Fortunately Lisa was able to rely on the support of her friends, family and boyfriend to not only get her through the procedures, but also to help her kick her smoking habit.  “I was a young, dumb teenager, smoking cigarettes,” she admits. “I didn’t realize that by smoking and being on birth control I was speeding up the reactions my body was having to the virus and essentially making it easier for the cancer to grow.”

HPV can also be dangerous to an individual if there is a previous history of STD’s (Chlamydia, herpes simplex virus type 2 etc.) and those with compromised immune system (including lupus, HIV/AIDS) are also at risk for cervical cancer.

Lisa underwent cryosurgery, where the doctor takes samples from the uterus and uses a “freezing process” of the uterus which is aimed at killing the abnormal cells.  “It was a very dramatic moment for me,” she says.

Following the procedure, Lisa went back to her gynaecologist to get the HPV vaccine, as she can still benefit from the vaccine even though she has been exposed to the virus already. “Some girls think that the HPV vaccine is like other vaccines, meaning that once you get vaccinated you get the virus. That is not true. It’s ignorance on their part,” she explains.

Six years later Lisa remains as committed to her own sexual health as she was when she was 16.  She continues to have a pap smear done every six months and asks specifically to be checked for abnormal cells. She’s also taking advantage of the advancements being made as far as the HPV vaccine is concerned:  “The vaccine has just been approved for boys and men, so I’m sending my boyfriend to get vaccinated,” she declares.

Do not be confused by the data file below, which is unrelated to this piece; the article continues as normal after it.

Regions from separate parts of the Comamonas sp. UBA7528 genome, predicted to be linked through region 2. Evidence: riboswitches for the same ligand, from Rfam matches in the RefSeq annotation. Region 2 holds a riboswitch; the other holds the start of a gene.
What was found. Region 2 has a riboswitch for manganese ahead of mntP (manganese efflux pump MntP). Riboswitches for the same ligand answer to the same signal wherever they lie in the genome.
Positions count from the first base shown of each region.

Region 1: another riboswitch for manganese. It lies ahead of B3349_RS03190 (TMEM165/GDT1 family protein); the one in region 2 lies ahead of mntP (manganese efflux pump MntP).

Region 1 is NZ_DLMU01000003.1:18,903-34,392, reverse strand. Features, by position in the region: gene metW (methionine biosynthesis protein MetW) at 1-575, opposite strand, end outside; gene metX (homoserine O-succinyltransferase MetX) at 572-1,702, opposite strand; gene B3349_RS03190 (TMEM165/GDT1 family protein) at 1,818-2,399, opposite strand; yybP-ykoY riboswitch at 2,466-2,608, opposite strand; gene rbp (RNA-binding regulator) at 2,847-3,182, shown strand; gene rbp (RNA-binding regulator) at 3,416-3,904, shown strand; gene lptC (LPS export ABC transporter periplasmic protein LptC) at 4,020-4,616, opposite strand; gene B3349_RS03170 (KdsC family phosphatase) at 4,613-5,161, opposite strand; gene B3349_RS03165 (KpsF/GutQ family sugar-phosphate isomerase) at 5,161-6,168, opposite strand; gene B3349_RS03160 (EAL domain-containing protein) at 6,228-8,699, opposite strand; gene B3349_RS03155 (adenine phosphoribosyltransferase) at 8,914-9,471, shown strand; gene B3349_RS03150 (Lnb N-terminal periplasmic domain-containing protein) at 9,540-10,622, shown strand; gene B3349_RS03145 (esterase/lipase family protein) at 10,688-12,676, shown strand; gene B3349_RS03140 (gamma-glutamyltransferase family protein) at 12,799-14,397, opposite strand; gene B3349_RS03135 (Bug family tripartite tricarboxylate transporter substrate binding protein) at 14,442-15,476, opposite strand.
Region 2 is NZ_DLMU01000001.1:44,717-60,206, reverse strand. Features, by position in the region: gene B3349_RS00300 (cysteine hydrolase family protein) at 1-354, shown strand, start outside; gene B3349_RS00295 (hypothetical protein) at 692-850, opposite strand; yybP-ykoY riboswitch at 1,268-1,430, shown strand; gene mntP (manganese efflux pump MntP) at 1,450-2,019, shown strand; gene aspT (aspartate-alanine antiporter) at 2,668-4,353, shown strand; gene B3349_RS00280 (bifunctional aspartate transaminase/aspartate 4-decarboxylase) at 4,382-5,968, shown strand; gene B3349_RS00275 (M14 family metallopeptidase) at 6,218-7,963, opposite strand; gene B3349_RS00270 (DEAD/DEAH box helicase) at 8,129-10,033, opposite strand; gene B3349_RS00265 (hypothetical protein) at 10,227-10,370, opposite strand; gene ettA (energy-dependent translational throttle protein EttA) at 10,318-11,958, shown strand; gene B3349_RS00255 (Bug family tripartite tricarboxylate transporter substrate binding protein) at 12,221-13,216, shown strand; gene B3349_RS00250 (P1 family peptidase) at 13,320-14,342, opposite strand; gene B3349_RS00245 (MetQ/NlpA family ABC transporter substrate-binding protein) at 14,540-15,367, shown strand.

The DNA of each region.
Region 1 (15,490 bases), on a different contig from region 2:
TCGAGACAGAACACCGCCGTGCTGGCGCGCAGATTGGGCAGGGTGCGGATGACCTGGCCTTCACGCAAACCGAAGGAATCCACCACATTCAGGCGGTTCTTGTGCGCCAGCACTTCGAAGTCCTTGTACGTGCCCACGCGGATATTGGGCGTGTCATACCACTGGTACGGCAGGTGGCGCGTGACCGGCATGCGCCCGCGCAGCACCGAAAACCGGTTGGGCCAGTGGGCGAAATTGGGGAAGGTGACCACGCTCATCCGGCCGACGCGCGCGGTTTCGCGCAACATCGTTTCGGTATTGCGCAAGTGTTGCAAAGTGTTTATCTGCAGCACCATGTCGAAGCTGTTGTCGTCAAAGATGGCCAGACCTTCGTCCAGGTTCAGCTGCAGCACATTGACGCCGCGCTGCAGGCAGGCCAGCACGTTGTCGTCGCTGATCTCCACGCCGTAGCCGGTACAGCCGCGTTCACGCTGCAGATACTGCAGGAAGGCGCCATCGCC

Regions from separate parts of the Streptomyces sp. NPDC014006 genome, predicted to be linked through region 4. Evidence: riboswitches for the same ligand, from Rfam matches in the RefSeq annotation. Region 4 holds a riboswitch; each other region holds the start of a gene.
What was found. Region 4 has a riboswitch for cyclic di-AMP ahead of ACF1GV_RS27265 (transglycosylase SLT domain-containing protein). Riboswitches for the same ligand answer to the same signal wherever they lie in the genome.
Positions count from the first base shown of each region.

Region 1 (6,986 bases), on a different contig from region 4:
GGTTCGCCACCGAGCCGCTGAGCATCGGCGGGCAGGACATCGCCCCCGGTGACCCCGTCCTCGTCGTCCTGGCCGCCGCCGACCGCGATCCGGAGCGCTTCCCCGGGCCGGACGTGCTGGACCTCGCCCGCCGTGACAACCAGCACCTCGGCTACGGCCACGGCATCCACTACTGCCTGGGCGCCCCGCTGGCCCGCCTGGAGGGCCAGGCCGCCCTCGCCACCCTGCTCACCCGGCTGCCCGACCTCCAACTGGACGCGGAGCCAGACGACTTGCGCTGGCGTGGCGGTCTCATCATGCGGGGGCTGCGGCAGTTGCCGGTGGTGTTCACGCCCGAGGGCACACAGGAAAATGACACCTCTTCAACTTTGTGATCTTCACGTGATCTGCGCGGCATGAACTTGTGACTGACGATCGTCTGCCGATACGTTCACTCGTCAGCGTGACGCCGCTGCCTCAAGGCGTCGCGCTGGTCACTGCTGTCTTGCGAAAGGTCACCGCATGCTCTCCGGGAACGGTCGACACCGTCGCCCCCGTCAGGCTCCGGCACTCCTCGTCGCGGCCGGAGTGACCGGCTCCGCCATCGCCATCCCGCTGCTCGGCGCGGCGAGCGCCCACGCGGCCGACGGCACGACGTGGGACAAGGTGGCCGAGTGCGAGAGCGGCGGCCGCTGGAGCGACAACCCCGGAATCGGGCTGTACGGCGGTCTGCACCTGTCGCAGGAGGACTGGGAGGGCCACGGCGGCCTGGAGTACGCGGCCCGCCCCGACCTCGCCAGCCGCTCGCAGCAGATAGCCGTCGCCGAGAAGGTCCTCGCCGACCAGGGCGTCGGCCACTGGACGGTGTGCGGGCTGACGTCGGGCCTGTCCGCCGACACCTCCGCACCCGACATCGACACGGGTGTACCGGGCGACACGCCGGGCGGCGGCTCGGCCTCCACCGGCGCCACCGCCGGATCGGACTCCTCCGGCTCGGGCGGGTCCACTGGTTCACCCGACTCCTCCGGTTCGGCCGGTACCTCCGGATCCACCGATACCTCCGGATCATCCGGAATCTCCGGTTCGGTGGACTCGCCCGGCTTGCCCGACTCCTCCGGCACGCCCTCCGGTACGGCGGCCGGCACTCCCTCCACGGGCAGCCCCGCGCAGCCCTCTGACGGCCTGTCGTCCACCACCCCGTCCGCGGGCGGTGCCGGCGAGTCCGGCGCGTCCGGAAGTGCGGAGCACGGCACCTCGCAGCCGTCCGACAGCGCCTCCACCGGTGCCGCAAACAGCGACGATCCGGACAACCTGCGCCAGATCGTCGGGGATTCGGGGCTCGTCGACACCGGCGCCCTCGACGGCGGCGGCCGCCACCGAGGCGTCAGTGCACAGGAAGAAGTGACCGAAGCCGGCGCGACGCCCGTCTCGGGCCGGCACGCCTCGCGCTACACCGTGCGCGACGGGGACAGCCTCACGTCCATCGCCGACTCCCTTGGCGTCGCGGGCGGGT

There is still no HPV testing for men, which means that male partners who have the virus may be spreading it to their female companions without knowing that they are infected.  According to the National Cervical Cancer Coalition, some doctors think HPV is almost as common as the common cold virus.  While it may be an unfair burden for women to bear, it is a reality and at the end of the day taking good care of oneself should be the most important priority in each girl’s life- no matter how difficult that may be for parents and other adults to accept.

“I really want girls to be more open minded to the vaccine, and I want mothers specially to be more open minded to it.  Mothers think that, because they try to talk their girls out of having sex by not putting them on the pill or by not letting them have access to condoms they are preventing something from actually happening, but what they don’t know is that these things are going to happen regardless.  Especially since sex is one of the main reasons that girls actually get HPV.  So honestly, mothers, above all others, should be more open minded about getting their girls vaccinated and using condoms.”

Most people who have ever experienced intimate sexual contact with another person will have been exposed to this virus and will have had an “active” HPV infection at some point in their lives. For most people, the body’s immune system kicks into action and the infection is eliminated from the body often without the infected person ever knowing they had the virus. In a few people, sometimes because their immune system is otherwise compromised, the virus persists and remains. It is in persons with persistent HPV infections that cancer can develop, often 10 – 20 years after the initial infection.


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HPV: De-stigmatizing Prevention

How do you know if you have HPV? What are the risk factors, is there a cure or vaccine? Learn more about Human Papillomavirus.